On 27.05.05, Dani Marti wrote:
> I am using PyX to represent a vector field in 2D.
> I start from a data file with four columns,
> x y dx dy
> . . . .
> . . . .
> >From this data I'd like to plot a vector with components (dx,dy)
> at point (x,y). This is matlab's "quiver" function convention (I should
> stick to this). I store each row of the data file as an element of a
> list, and then use it as the input for graph.data.list:
> g.plot(graph.data.list(list_vectors, x = 1, y = 2, size = 3, angle = 4),
> Everything is fine, except for two things:
> - the huge arrow heads (the longer the vector, the bigger the
> head). I'd like to have always the same size for the heads
> (preferably small, just to see to what direction the vector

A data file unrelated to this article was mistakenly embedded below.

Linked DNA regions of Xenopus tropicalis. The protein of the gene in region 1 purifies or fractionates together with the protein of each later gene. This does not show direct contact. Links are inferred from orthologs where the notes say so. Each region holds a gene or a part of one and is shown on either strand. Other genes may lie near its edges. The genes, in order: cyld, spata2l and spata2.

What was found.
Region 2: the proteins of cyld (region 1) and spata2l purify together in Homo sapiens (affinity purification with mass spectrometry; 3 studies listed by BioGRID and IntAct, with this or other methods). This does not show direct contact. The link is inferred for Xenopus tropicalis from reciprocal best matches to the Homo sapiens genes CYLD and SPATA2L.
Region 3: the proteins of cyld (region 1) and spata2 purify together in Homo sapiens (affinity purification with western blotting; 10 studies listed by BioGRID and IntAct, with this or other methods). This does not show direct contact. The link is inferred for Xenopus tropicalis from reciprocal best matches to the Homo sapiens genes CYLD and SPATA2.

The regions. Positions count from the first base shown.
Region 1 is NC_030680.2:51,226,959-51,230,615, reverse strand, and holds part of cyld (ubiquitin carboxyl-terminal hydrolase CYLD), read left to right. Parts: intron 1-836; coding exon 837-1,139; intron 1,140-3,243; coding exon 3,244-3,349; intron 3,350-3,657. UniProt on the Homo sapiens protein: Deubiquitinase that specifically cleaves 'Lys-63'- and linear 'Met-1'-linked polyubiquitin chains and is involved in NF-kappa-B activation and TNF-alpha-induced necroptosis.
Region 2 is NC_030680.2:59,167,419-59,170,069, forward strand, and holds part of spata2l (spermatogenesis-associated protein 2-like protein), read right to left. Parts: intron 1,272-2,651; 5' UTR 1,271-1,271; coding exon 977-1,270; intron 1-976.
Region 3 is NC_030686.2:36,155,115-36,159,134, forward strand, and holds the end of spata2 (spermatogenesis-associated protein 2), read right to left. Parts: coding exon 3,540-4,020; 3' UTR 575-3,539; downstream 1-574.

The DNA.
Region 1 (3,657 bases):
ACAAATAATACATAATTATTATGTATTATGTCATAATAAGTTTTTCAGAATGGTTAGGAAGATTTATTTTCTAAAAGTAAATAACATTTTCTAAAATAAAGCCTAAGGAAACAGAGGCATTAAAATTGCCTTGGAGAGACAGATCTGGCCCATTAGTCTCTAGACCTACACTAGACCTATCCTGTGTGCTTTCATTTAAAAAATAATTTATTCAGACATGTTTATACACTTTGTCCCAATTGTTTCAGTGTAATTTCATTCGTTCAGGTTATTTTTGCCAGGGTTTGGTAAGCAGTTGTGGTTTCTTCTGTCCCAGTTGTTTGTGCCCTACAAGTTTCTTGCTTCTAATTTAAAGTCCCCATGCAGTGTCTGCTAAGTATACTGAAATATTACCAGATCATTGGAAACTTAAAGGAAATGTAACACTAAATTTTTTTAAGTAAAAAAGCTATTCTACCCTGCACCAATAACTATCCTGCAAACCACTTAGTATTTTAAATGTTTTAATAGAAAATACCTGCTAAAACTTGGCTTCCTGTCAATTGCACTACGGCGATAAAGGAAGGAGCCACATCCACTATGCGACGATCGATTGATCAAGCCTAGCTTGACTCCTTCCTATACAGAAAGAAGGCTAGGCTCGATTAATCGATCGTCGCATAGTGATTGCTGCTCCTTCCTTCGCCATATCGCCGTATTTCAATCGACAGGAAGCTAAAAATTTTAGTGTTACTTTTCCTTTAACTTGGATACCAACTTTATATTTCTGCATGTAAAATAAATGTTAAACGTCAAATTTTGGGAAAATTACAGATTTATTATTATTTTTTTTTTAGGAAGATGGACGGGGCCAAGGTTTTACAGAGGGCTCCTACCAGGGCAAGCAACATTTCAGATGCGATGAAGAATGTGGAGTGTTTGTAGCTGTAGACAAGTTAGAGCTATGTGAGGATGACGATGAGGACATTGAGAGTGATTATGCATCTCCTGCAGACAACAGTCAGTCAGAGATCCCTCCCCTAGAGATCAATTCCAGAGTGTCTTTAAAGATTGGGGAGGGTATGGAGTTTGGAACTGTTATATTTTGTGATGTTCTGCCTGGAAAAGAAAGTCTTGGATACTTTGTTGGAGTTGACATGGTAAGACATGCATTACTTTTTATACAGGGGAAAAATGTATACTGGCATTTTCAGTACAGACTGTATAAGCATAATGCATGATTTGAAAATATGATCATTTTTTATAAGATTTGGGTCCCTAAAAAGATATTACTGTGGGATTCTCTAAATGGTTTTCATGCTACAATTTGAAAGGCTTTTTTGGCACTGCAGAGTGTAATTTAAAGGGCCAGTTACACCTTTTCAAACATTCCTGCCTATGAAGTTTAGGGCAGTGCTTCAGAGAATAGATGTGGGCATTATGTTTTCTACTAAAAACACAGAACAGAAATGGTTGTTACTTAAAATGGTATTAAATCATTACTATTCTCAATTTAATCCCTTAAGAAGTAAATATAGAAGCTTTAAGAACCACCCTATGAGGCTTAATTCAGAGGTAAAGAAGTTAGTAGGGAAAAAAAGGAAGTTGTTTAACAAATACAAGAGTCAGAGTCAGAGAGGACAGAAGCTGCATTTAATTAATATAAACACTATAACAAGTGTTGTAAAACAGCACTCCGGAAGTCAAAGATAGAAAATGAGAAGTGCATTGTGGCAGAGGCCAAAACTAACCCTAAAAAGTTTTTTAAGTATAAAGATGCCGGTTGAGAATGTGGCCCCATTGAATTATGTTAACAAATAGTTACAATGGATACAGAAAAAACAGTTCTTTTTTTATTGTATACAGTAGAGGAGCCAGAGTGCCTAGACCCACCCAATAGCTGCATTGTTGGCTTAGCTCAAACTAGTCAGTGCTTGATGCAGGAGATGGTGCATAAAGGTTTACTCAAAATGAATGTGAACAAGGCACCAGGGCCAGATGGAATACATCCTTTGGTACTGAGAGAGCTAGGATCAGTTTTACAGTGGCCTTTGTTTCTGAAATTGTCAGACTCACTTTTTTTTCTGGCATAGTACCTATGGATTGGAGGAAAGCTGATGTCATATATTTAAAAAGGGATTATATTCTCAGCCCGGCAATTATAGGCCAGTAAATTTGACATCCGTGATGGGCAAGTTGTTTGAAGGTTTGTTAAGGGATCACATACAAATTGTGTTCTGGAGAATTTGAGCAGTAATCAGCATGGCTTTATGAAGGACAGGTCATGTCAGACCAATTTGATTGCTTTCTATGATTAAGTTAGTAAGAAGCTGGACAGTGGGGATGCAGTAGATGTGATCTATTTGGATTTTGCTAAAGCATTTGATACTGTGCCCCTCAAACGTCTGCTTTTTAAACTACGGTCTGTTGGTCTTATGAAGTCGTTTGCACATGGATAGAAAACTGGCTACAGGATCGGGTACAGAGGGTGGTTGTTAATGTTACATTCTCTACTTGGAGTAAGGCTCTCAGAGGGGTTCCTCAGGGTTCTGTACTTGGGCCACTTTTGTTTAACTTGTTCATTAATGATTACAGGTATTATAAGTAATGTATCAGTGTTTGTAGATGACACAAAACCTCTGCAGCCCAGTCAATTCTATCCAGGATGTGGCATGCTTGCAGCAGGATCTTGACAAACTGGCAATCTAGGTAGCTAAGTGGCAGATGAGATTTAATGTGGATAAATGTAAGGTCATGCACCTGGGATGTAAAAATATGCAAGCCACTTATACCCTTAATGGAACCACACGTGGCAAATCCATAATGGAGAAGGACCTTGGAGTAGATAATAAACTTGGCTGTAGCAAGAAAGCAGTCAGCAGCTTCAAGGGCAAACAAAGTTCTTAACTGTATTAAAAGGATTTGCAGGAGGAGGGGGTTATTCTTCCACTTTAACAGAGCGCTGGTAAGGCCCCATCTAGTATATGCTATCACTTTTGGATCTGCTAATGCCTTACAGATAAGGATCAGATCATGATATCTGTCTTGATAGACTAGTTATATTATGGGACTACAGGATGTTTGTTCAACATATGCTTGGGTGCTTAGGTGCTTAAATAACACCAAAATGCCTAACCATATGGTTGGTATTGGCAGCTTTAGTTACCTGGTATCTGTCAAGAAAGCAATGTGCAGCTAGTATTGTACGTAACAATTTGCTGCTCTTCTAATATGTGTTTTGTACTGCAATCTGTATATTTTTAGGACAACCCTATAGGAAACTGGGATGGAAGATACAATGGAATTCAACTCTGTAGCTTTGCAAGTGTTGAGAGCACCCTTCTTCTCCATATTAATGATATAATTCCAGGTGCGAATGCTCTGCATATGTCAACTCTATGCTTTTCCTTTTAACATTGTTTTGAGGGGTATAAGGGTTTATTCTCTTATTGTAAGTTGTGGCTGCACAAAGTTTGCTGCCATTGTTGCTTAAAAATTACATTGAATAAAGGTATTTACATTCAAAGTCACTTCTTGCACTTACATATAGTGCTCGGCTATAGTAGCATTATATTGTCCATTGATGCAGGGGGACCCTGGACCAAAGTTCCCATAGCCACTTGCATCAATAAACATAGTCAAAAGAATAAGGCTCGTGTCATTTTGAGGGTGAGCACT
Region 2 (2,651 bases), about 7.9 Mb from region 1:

> points to).
I just had a look in the code and saw that this is indeed the case,
though I'm not sure why.
> - It is not the tail of the vector which is at (x,y), but the
> midpoint of it, and this is not what I want. Does
> anyone have any idea of how to solve this in a simple way?
You could just define a new style deriving from the arrow style and
replace the drawpoint function to do what you want. Just have a look at
the code (in pyx/graph/style.py), it's pretty straightforward.
> Is there a more convenient or simpler way of plotting 2D vector
> fields with PyX?
> By the way, could someone show an example of arrowattr=, please? I
> didn't manage to find examples in the documentation.
You could for instance use arrowattrs=[color.rgb.red] to get red
arrow heads, etc.